Once Marnie’s slowly pushing things toward destruction, however, it’s Shosh who pushes the big red button, by calling Hannah the most narcissistic person she’s ever met. (Hannah says people have been telling her that since she was 3, and with just about anyone else, I would consider that a joke.) Pretty soon, they’re all lighting into each other, with words they’ve always wanted to say but have kept held back out of politeness. I’m of two minds about this sequence. On the one hand, I found it a little forced, with Shosh’s outburst sort of a placeholder for a more organic way to build to the fight. On the other hand, I found the fight itself one of those real, bruising fights you’re having with people you’re probably not going to see again for a long, long time, because the tensions have built up too much. This was a conversation these women needed to have, and I loved the way the dynamics played out, with Shoshanna continuing to put salt in the wound and Jessa trying to calm things down, while Hannah and Marnie were clearly continuing to play out the ongoing death spiral of their friendship. But it’s Shosh’s final realization—that she doesn’t really want to hang out with any of these people—that cuts the deepest. These people were friends because of inertia; there’s nothing saying that a strong enough force can’t end that inertia instantly.
The episode ends with the four sitting at the bus stop, Hannah beginning the hand movements from the dance number they earlier learned, the other three joining in one by one. At first, it seemed a little cloying to me, a little too much like the episode trying to elbow the viewer in the ribs and say, “C’mon! They’ll be fine!” But the more I thought about it, the more I saw a kind of sadness in it. Earlier in the episode, Paul and one of his friends were laughing together about how Elijah thought that inertia simply meant going really fast, and it’s something of a throwaway moment meant to prompt the later one where Elijah asks Paul to treat him better, then confesses his love to a horrified response. But it’s also key to where this episode’s head is. The girls of Girls, like so many TV friends before them, are simply friends because of inertia. Their own internal inertias are heading in vastly different directions, but they maintain a kind of slowly decaying group inertia that’s hard to let go of. They’re friends because they don’t know who to be if they aren’t friends, and that’s, in and of itself, tremendously crushing.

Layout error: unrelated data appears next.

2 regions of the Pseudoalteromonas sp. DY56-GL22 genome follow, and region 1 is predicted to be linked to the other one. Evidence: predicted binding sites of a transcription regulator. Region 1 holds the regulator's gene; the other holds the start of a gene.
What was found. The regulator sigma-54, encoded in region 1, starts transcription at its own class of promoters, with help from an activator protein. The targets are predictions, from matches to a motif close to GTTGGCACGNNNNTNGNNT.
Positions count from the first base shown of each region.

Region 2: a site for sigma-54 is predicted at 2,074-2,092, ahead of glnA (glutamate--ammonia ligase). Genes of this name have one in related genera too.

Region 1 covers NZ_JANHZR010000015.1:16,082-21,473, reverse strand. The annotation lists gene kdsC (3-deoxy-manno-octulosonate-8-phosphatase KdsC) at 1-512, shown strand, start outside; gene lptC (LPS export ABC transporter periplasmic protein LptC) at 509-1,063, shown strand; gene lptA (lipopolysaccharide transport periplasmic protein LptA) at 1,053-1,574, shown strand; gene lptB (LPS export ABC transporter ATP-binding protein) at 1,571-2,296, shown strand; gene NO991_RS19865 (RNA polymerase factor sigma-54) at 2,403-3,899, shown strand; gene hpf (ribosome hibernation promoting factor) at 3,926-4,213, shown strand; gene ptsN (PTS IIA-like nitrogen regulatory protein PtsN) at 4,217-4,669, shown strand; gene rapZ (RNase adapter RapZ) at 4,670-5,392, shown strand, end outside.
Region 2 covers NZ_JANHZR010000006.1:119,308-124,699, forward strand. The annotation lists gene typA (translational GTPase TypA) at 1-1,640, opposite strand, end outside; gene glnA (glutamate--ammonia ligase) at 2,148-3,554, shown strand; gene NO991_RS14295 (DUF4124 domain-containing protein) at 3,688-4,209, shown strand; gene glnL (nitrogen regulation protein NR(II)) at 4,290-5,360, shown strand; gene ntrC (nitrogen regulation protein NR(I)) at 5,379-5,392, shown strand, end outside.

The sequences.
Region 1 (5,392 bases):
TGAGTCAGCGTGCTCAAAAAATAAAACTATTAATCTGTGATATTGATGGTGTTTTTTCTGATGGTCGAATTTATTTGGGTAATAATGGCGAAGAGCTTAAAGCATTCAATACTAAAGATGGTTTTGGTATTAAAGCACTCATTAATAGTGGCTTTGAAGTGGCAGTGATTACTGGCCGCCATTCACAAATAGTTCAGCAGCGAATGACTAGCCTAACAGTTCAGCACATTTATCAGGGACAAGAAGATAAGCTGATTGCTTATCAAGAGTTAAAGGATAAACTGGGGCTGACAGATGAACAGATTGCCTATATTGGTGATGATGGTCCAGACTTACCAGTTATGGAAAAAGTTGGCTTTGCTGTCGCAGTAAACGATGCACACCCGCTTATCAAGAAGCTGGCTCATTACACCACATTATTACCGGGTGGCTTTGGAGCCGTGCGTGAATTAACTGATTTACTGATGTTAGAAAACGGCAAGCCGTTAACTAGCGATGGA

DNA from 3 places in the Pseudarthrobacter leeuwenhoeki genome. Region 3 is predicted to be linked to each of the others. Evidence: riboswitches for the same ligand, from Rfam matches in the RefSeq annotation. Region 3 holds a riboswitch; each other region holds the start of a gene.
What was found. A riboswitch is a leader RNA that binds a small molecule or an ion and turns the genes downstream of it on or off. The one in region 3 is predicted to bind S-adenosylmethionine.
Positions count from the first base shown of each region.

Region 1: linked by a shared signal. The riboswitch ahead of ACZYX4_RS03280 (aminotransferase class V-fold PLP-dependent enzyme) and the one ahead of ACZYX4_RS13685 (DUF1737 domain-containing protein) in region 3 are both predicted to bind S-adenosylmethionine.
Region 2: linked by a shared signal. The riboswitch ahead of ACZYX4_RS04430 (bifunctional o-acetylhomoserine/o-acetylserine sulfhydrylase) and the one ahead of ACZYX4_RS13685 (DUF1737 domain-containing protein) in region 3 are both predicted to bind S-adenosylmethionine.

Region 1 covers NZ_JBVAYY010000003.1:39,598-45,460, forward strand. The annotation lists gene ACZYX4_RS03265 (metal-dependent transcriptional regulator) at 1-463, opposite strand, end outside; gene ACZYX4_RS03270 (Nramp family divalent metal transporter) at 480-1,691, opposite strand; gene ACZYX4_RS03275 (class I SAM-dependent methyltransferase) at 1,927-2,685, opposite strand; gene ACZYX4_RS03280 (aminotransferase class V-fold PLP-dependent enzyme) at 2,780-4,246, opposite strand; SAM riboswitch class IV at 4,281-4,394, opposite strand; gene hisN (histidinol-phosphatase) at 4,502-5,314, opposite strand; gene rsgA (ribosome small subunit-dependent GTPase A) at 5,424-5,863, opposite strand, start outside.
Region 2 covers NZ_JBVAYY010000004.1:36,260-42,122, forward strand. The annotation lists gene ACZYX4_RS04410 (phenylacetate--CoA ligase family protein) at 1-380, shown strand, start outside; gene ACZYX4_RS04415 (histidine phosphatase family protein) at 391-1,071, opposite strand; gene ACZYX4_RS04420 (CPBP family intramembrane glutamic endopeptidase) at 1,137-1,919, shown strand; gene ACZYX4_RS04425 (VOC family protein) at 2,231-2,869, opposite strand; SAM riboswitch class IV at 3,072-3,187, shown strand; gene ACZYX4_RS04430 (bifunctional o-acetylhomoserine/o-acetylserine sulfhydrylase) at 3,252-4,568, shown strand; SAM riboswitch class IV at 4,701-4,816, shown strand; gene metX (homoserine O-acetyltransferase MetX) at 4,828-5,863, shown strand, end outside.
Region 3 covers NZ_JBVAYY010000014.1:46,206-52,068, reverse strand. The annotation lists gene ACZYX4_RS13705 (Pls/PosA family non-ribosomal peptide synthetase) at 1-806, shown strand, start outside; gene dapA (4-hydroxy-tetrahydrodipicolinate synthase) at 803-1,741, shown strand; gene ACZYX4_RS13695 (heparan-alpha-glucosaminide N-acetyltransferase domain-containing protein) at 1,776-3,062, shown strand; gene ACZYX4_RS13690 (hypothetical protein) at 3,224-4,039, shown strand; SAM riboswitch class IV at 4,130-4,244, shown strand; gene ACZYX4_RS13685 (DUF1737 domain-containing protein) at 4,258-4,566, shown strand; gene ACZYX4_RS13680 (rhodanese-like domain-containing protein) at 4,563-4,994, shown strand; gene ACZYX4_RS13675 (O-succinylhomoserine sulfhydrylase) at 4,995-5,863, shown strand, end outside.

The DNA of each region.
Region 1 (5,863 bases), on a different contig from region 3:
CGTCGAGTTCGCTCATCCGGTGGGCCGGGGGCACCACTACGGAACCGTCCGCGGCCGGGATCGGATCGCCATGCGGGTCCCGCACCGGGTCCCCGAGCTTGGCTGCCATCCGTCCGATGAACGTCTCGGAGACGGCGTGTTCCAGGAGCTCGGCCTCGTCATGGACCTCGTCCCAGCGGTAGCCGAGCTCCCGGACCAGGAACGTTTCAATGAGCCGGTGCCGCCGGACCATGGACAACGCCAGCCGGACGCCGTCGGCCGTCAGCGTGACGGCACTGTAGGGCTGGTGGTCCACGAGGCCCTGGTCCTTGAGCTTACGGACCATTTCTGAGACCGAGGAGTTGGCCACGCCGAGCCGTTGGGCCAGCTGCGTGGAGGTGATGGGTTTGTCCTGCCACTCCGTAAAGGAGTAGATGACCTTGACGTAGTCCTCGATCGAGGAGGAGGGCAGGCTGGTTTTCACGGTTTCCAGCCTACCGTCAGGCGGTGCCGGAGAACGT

- I’ve complained gently about how the series’ new focus on consistency above all else means that we don’t get some of the standout episodes seasons one and two had. I don’t know that this episode is at the level of those, but it’s the first that really seems to be trying to reach those heights, and it certainly comes far closer than anything else this season. Which is to say that I think it’s a good suggestion that Girls hasn’t entirely given up on doing those sorts of things.
- This is the first episode credited to all three of the series’ executive producers, and I’d love to hear how the breakdown fell in scripting duties among Lena Dunham, Jenni Konner, and Judd Apatow. It’s also directed by Jesse Peretz, who is basically Dunham’s directorial backup at this point. The episode also receives a credit for “stunt and water safety coordinator,” which I guess is just the guy who made sure no one injured themselves while jumping in the pool.
- The plot bomb that doesn’t go off is that Shoshanna doesn’t find out about Marnie and Ray. However, a couple of Elijah’s friends put two and two together, so I’m sure everyone will learn about this soon enough.
- It is a truth universally acknowledged that if you get enough drunk and receptive people around a choreographer, he will attempt to choreograph something with them. And if they’re drunk enough, it might look sloppy but still enthusiastic and, therefore, pretty good.
- I was greatly disappointed Jessa’s friends from the bus never showed up. Two old people could have been a fun element to toss in the mix, though it probably would have been an element too many.
- We get the most detailed explanation yet of what happened between Marnie and Charlie. He called, saying they needed to talk about some stuff, because he wanted to propose but needed to discuss some things first, but when he finally came home (after she had grilled some pizzas), he was packing up his stuff to move out, telling her he didn’t love her and never had.
- Hannah: much skinnier than crazy-ass Sadie.